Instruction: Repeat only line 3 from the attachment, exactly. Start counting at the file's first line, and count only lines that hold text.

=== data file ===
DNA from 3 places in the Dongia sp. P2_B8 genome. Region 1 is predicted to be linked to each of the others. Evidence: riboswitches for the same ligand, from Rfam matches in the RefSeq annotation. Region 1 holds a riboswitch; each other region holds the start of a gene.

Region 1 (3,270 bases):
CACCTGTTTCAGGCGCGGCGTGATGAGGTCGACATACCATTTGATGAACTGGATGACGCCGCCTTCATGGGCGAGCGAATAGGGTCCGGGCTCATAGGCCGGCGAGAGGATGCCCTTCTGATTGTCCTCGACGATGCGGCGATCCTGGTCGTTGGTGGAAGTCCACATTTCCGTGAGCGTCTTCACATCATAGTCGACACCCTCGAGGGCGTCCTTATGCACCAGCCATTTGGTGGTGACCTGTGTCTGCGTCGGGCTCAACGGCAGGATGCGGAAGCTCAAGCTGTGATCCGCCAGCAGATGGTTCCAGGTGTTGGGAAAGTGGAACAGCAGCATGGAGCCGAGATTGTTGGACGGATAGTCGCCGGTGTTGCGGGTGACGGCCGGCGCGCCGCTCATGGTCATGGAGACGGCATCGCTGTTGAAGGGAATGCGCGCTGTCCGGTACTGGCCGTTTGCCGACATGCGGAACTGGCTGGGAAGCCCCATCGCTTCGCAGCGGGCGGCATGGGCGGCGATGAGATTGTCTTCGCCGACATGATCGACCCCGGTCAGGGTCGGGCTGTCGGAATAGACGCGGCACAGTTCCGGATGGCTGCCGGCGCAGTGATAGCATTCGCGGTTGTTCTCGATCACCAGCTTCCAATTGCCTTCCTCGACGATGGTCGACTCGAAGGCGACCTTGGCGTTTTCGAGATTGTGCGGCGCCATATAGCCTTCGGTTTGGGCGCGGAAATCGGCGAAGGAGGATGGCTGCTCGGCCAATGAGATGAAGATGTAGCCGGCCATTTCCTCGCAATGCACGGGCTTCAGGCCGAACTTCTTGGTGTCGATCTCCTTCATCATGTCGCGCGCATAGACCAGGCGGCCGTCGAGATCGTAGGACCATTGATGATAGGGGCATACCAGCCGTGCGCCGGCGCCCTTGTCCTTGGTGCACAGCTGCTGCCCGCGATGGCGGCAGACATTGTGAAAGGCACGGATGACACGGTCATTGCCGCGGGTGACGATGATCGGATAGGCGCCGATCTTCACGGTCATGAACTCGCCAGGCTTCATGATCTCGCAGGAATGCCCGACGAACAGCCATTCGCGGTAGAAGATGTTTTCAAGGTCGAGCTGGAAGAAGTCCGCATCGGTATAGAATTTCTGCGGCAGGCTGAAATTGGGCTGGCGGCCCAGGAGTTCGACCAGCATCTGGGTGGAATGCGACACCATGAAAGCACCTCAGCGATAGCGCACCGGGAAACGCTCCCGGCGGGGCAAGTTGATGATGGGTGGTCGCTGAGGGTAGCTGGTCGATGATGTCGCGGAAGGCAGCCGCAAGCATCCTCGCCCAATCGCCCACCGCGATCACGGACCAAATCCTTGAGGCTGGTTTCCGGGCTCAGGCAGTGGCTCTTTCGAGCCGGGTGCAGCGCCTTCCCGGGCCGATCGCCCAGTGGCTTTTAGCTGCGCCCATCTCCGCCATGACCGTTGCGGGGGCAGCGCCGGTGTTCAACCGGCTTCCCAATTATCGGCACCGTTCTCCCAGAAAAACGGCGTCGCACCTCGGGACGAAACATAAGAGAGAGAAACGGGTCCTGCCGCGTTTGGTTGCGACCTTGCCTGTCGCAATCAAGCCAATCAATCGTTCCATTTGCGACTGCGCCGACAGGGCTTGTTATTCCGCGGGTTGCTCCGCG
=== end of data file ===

CACCTGTTTCAGGCGCGGCGTGATGAGGTCGACATACCATTTGATGAACTGGATGACGCCGCCTTCATGGGCGAGCGAATAGGGTCCGGGCTCATAGGCCGGCGAGAGGATGCCCTTCTGATTGTCCTCGACGATGCGGCGATCCTGGTCGTTGGTGGAAGTCCACATTTCCGTGAGCGTCTTCACATCATAGTCGACACCCTCGAGGGCGTCCTTATGCACCAGCCATTTGGTGGTGACCTGTGTCTGCGTCGGGCTCAACGGCAGGATGCGGAAGCTCAAGCTGTGATCCGCCAGCAGATGGTTCCAGGTGTTGGGAAAGTGGAACAGCAGCATGGAGCCGAGATTGTTGGACGGATAGTCGCCGGTGTTGCGGGTGACGGCCGGCGCGCCGCTCATGGTCATGGAGACGGCATCGCTGTTGAAGGGAATGCGCGCTGTCCGGTACTGGCCGTTTGCCGACATGCGGAACTGGCTGGGAAGCCCCATCGCTTCGCAGCGGGCGGCATGGGCGGCGATGAGATTGTCTTCGCCGACATGATCGACCCCGGTCAGGGTCGGGCTGTCGGAATAGACGCGGCACAGTTCCGGATGGCTGCCGGCGCAGTGATAGCATTCGCGGTTGTTCTCGATCACCAGCTTCCAATTGCCTTCCTCGACGATGGTCGACTCGAAGGCGACCTTGGCGTTTTCGAGATTGTGCGGCGCCATATAGCCTTCGGTTTGGGCGCGGAAATCGGCGAAGGAGGATGGCTGCTCGGCCAATGAGATGAAGATGTAGCCGGCCATTTCCTCGCAATGCACGGGCTTCAGGCCGAACTTCTTGGTGTCGATCTCCTTCATCATGTCGCGCGCATAGACCAGGCGGCCGTCGAGATCGTAGGACCATTGATGATAGGGGCATACCAGCCGTGCGCCGGCGCCCTTGTCCTTGGTGCACAGCTGCTGCCCGCGATGGCGGCAGACATTGTGAAAGGCACGGATGACACGGTCATTGCCGCGGGTGACGATGATCGGATAGGCGCCGATCTTCACGGTCATGAACTCGCCAGGCTTCATGATCTCGCAGGAATGCCCGACGAACAGCCATTCGCGGTAGAAGATGTTTTCAAGGTCGAGCTGGAAGAAGTCCGCATCGGTATAGAATTTCTGCGGCAGGCTGAAATTGGGCTGGCGGCCCAGGAGTTCGACCAGCATCTGGGTGGAATGCGACACCATGAAAGCACCTCAGCGATAGCGCACCGGGAAACGCTCCCGGCGGGGCAAGTTGATGATGGGTGGTCGCTGAGGGTAGCTGGTCGATGATGTCGCGGAAGGCAGCCGCAAGCATCCTCGCCCAATCGCCCACCGCGATCACGGACCAAATCCTTGAGGCTGGTTTCCGGGCTCAGGCAGTGGCTCTTTCGAGCCGGGTGCAGCGCCTTCCCGGGCCGATCGCCCAGTGGCTTTTAGCTGCGCCCATCTCCGCCATGACCGTTGCGGGGGCAGCGCCGGTGTTCAACCGGCTTCCCAATTATCGGCACCGTTCTCCCAGAAAAACGGCGTCGCACCTCGGGACGAAACATAAGAGAGAGAAACGGGTCCTGCCGCGTTTGGTTGCGACCTTGCCTGTCGCAATCAAGCCAATCAATCGTTCCATTTGCGACTGCGCCGACAGGGCTTGTTATTCCGCGGGTTGCTCCGCG